Cloudonomics: Improving Canada’s digital advantage

In a time of sustained and depressing economic crunch one of the most important factors about Cloud Computing is not technological, but more importantly what potential the industry sector offers for accelerating economic development: Cloudonomics.

This is especially important in countries like Canada where for various reasons the ICT industry is under-developed, and this has knock-on consequences.

There is an infamous ‘D for Innovation‘ scorecard, and an ongoing decline.

Since 2001 the country has slipped from third to 13th on the Global Competitiveness Index, from second to 10th in the OECD’s broadband ranking, and from fourth to 13th in the Economist Intelligence Unit’s e-readiness ranking. The Word Economic Forum just dropped them from their top ten too.

Digital Economy Advantage

These are dire stats indeed but thankfully the solution is identified in strategy if not yet in execution.

In this analysis white paper, Improving Canada’s Digital Advantage, the Canadian Government identifies three essential facts that can turn the situation around:

  1. Academic research has highlighted Canada lacks a culture of innovation, and as a result Canadian businesses invest less in new technologies than their counterparts in other countries, especially the USA. The average ICT investment per worker in Canada is only 60% that of the USA, and this underinvestment in IT has been linked to Canada’s weak productivity growth over the last several years, a rate of 1.8% compared to 2.9% in the USA.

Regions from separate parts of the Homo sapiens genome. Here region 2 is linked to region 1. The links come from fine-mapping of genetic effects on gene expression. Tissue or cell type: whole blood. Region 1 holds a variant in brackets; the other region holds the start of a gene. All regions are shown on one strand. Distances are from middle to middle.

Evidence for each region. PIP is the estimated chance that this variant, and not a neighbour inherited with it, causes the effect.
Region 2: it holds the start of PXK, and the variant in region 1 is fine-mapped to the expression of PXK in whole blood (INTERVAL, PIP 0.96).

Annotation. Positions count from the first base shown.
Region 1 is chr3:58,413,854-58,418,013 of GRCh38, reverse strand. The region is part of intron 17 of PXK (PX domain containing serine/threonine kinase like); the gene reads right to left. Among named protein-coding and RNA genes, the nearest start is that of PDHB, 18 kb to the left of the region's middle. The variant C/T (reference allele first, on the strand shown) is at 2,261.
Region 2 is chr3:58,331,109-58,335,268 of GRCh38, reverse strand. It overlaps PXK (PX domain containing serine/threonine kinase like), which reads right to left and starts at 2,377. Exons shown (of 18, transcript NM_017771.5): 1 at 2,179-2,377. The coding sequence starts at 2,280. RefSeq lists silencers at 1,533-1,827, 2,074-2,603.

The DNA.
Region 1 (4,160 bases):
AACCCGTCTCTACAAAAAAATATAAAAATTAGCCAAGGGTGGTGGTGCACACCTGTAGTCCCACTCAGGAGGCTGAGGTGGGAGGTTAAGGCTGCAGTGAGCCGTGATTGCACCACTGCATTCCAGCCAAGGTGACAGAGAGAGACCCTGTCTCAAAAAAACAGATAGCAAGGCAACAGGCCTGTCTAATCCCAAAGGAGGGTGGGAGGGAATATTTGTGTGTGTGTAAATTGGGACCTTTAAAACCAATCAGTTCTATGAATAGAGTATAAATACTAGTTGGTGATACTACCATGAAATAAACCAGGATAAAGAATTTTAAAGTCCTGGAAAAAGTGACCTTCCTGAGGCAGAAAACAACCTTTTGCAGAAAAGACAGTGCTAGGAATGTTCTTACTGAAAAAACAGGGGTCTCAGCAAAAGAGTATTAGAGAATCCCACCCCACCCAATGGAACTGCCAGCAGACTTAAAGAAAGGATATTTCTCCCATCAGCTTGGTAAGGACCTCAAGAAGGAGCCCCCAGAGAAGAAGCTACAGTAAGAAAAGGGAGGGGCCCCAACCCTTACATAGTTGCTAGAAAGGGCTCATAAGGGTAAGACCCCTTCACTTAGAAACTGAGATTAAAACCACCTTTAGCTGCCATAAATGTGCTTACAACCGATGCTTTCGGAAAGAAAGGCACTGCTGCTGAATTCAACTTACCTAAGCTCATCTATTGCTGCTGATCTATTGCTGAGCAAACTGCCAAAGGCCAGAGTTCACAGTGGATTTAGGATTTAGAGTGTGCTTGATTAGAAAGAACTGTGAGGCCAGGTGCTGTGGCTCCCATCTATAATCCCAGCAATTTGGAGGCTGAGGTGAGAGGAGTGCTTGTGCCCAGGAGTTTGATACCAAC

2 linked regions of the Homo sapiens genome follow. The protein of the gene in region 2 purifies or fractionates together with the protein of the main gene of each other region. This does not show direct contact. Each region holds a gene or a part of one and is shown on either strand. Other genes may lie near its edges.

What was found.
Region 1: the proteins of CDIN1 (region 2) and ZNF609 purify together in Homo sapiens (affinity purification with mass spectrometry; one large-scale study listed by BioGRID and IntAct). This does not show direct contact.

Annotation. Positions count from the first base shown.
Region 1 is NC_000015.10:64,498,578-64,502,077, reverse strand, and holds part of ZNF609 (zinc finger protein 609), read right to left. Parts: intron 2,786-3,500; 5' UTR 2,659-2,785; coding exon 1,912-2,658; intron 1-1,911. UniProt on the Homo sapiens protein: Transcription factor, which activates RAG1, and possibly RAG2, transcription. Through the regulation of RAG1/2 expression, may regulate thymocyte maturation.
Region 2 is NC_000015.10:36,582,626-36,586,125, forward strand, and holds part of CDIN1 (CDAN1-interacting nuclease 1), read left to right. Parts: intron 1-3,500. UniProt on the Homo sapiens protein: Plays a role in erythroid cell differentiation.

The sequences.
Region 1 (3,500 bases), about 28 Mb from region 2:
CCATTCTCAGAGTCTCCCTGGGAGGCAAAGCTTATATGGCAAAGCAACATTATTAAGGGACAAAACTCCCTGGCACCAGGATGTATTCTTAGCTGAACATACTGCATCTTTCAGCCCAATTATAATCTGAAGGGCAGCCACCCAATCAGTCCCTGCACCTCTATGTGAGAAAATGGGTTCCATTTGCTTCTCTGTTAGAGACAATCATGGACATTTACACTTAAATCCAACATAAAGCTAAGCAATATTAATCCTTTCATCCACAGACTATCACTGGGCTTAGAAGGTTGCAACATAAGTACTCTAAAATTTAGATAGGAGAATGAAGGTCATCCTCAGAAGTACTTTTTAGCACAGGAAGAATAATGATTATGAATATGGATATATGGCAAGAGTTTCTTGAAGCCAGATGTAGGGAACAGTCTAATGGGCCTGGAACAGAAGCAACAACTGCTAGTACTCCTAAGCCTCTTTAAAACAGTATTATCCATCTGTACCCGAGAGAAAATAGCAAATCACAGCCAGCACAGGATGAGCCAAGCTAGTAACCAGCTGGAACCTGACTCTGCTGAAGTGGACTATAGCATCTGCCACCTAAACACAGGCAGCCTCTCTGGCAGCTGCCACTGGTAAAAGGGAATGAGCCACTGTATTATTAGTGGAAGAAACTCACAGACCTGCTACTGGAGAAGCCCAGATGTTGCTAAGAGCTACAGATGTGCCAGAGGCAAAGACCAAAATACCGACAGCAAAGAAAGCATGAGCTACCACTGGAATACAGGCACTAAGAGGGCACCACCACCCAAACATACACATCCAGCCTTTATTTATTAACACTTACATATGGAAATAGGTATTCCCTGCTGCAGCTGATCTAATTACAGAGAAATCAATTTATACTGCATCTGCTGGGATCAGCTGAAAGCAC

2. Cloud Computing has been identified as the type of new technology that can address this situation, overcoming obstacles such as cost and lack of small business solutions.
  3. The Government themselves can directly accelerate this adoption:
  • “Governments can play an important role in acting as model users of ICT and leading by example.”
  • “Public procurement can help drive smart ICT adoption in the private sector.”
  • “Cloud computing solutions could further improve government operations and public service delivery”.

These insights are all perfectly correct, and so now the challenge is one of turning theory into execution. We need to see Government agencies publishing case studies of their innovative use and adoption of Cloud Computing, with a view to leading by example and encouraging the private sector to follow suit.

Recently we formed the Canadian Cloud Best Practices Council to provide the vehicle for this execution, and will be following up shortly with a program of activities to help begin achieving this.

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